Middletown, Ohio Legal Blog

Wanting to expand a business takes consideration

Starting a small business can seem as if a person's dreams are coming true. In time, it may be right to take steps to expand a business, but it is important not to do too much too fast. If Ohio business owners get ahead of themselves, they could wind up in difficult positions that put their companies at risk.

For many companies, one of the first steps in expanding is hiring more workers to carry out the necessary duties. Of course, it is important that companies do not hire too many people and avoid hiring people who do not suit the positions. If too many people are hired or employees cannot perform their jobs well, a snowball effect of problems could result, especially when it comes to expenses.

Understanding beneficiaries relating to probate

Many people anticipate receiving something from a loved one's estate after he or she passes. Of course, some people may not know exactly what those bequests are or even what it means to be a beneficiary. When it comes to settling the estate during probate, beneficiaries play an important part.

If an Ohio resident is a named beneficiary, it may mean that he or she is entitled to the assets in a trust or another type of account due to a legal designation made by the account holder before his or her passing. If a person is named the beneficiary of a specific account, like an IRA, that designation allows the assets to avoid going through probate. If someone is named as a beneficiary in a will, the assets will first have to go through the legal process before distribution.

A personal touch could go a long way in real estate deals

Moving forward with buying a home is a major life event. While it can certainly be an exciting time, real estate transactions are also complicated. As a result, many Ohio residents may need help and information throughout the various stages of the process in efforts to hopefully obtain the homes they desire.

In particular, individuals may wonder how to make an offer on a home. Typically, it is wise to make an offer below the asking price of the house. This move may not always work out in the buyer's interest because the seller could reject the offer. However, negotiations commonly take place, and offers and counteroffers can go back and forth until an agreed-upon price is reached.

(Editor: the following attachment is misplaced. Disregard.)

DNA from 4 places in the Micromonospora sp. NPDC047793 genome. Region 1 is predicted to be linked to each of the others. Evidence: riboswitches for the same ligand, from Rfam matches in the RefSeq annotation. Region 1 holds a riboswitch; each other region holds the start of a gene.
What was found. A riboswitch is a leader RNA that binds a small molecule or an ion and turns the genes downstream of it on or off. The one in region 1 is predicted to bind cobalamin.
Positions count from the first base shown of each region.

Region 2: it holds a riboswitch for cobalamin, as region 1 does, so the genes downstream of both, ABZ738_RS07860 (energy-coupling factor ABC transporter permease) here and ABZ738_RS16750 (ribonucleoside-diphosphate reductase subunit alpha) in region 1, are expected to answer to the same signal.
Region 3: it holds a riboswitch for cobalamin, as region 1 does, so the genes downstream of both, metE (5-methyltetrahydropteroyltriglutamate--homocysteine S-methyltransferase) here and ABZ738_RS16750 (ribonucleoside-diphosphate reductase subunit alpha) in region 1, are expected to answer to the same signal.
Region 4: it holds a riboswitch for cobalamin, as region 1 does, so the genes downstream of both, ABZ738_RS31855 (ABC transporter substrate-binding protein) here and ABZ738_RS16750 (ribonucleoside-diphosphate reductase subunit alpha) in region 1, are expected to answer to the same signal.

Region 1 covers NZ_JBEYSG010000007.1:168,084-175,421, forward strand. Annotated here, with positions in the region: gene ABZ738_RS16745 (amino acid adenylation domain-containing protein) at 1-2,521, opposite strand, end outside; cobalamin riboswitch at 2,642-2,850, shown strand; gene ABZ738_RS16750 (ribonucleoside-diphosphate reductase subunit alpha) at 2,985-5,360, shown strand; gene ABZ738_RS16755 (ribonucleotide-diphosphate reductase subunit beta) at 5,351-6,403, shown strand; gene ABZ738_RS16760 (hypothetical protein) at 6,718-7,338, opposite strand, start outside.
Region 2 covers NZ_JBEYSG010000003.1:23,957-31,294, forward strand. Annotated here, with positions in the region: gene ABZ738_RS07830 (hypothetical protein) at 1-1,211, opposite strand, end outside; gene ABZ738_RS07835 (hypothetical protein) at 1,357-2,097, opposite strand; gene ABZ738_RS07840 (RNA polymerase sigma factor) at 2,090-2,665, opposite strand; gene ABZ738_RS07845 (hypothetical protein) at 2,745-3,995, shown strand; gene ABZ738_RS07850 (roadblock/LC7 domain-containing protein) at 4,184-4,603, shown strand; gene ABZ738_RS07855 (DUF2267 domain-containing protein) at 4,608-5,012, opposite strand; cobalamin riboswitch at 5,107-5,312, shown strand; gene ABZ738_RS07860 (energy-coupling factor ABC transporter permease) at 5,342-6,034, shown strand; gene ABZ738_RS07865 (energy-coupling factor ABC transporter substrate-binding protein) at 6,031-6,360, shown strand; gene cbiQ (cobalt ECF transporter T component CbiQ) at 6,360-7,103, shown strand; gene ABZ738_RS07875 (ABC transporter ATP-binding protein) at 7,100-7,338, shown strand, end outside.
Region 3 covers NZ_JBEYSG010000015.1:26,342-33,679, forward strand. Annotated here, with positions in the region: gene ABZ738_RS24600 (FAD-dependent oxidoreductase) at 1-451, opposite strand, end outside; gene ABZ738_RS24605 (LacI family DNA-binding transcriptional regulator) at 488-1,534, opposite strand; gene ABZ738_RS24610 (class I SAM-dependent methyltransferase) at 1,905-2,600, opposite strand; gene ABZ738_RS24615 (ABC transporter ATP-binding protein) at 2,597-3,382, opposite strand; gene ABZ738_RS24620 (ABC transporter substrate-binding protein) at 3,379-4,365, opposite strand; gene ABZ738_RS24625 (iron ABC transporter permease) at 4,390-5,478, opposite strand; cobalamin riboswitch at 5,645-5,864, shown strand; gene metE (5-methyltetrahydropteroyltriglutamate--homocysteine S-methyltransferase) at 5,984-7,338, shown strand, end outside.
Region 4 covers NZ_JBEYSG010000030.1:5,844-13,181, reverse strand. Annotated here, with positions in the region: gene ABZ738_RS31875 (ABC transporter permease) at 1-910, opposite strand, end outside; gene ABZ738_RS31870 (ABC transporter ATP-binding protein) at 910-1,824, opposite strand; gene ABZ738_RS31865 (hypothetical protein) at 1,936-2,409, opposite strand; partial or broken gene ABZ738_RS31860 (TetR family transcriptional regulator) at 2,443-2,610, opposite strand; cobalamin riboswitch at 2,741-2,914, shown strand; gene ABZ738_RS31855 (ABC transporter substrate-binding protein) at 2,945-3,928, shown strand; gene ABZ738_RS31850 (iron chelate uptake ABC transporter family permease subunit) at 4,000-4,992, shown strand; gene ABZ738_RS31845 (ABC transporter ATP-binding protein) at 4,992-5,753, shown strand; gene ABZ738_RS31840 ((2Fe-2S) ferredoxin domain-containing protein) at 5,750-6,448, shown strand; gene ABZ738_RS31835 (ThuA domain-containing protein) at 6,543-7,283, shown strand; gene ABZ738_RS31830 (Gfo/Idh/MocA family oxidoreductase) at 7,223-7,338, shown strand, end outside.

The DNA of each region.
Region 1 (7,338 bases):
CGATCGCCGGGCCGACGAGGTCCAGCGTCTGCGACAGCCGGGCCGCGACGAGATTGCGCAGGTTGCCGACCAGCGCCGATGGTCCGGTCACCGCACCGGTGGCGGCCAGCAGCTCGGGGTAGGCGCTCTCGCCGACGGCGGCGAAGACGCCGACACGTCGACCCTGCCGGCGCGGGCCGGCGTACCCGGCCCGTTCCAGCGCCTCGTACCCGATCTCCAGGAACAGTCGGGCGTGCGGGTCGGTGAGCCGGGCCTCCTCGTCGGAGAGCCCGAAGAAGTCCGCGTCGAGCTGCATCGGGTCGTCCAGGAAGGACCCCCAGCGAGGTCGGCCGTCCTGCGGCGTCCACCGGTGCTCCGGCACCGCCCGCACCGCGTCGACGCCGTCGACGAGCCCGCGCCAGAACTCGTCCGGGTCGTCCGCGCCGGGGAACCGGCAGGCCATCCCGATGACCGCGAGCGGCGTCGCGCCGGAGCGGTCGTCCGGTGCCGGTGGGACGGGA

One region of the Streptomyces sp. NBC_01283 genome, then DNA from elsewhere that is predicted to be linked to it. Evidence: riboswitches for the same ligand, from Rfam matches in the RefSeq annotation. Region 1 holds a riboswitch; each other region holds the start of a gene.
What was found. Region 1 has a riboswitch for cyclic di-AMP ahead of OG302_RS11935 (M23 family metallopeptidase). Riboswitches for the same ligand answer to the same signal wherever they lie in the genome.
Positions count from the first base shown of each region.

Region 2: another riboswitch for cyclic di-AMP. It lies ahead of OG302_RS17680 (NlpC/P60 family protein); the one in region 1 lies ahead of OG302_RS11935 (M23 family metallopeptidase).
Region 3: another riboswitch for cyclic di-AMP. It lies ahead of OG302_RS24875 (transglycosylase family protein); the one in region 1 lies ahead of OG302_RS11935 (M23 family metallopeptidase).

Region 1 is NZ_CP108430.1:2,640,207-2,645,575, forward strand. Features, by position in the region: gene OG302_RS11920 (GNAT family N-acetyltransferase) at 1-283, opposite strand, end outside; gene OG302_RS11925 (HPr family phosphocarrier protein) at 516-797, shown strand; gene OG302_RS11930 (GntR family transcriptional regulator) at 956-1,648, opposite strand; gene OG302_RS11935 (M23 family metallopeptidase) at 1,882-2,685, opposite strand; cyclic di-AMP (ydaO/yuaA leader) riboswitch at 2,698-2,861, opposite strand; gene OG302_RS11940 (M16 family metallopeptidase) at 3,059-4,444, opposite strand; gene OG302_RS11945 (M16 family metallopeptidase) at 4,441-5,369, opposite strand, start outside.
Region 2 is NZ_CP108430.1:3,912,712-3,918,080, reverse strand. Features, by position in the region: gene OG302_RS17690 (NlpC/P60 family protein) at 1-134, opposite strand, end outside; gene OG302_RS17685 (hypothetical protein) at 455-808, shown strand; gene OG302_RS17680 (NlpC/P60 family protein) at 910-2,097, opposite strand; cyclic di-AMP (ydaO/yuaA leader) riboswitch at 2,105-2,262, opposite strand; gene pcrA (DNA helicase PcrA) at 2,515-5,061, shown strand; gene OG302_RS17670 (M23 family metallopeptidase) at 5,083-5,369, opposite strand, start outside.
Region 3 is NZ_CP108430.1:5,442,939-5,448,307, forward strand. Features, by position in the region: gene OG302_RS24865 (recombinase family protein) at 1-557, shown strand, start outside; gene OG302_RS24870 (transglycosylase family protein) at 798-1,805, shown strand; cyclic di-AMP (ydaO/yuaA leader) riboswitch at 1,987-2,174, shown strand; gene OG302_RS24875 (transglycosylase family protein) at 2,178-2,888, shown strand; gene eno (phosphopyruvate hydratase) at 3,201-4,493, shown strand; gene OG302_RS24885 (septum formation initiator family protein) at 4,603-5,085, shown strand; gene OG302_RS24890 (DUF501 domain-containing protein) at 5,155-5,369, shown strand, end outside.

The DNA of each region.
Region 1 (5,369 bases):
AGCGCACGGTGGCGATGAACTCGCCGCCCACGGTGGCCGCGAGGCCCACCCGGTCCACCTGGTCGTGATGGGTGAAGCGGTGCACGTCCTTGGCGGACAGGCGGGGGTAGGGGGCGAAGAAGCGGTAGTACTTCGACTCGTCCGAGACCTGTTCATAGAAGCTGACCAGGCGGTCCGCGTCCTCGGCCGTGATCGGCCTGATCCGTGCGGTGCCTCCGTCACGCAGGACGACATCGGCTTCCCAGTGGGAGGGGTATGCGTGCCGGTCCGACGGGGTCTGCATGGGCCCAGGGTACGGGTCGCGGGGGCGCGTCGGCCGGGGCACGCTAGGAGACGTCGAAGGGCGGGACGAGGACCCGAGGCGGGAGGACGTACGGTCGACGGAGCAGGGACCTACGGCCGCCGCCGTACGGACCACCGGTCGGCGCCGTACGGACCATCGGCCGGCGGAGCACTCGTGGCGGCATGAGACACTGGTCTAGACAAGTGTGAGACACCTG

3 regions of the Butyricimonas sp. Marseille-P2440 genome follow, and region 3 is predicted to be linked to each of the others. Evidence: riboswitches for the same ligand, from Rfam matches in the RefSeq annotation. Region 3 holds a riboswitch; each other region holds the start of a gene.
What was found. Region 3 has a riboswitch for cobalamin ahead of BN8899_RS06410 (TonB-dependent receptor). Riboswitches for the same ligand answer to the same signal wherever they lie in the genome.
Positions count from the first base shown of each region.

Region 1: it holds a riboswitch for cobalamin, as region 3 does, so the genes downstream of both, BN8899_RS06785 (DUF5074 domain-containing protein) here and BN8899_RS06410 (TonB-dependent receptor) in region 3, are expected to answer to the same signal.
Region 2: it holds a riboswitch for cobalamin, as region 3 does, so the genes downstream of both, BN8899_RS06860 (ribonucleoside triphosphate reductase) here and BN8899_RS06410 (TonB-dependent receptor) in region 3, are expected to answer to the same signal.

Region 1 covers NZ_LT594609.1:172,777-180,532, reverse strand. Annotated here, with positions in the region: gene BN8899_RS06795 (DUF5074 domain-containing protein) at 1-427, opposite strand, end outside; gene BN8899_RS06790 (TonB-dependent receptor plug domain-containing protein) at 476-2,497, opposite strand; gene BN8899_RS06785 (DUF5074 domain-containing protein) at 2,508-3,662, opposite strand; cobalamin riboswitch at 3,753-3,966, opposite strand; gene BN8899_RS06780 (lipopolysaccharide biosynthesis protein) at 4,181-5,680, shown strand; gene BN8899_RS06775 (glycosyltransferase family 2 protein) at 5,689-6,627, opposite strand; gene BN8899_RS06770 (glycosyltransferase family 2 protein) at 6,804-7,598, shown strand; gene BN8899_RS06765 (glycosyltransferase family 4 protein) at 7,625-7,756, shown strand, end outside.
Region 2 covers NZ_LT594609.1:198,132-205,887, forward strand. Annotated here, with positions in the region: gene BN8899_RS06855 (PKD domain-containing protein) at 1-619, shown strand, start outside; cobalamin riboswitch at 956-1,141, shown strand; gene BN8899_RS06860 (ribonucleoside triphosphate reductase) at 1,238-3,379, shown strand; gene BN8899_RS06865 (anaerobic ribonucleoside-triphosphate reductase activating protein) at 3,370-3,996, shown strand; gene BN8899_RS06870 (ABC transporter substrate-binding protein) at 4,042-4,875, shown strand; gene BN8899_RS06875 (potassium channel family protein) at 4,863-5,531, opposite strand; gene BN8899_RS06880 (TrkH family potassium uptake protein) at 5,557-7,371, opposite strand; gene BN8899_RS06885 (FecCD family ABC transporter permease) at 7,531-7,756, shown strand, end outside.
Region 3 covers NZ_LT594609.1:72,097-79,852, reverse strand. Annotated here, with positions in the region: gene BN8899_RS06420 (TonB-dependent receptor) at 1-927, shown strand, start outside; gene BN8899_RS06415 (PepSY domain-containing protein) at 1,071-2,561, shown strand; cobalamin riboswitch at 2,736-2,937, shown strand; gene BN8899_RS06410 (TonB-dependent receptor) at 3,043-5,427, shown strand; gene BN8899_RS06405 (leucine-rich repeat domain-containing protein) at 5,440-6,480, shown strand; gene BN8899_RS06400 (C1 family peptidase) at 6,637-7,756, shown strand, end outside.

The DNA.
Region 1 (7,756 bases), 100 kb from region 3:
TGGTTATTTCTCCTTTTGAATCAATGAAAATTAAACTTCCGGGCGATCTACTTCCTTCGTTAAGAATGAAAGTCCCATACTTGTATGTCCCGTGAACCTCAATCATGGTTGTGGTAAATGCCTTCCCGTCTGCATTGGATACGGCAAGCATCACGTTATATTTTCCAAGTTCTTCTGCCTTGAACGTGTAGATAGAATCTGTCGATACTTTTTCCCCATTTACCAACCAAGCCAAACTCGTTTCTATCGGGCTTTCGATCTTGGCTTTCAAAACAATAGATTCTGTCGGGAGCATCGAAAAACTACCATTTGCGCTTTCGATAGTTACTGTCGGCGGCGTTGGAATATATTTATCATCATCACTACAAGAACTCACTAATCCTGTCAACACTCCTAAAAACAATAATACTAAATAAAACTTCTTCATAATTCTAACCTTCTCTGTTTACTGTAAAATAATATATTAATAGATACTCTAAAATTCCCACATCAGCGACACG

A short FAQ on special needs planning

Most people don’t want to think about estate planning. Inevitably, the process forces people to think about what will happen after they’re gone. But estate plans give power to those who use them. They allow you to care for your family members and make their lives easier. And they allow you to create tailored, long-term plans to help children with special needs.

As the Ohio Developmental Disabilities Council notes, the parents of special needs children have more reason to plan their estates than nearly anyone. This is true even if you’re squarely in the middle class and just managing your mortgage and insurance payments every month.

Even with a will, probate proceedings can take time

Many people enjoy being surrounded by a loved one's things after his or her passing. It can allow Ohio residents to retain a sense of the person and possibly allow them to deal with their loss better. Of course, a decedent's property typically cannot go untouched forever, and probate proceedings need to be completed.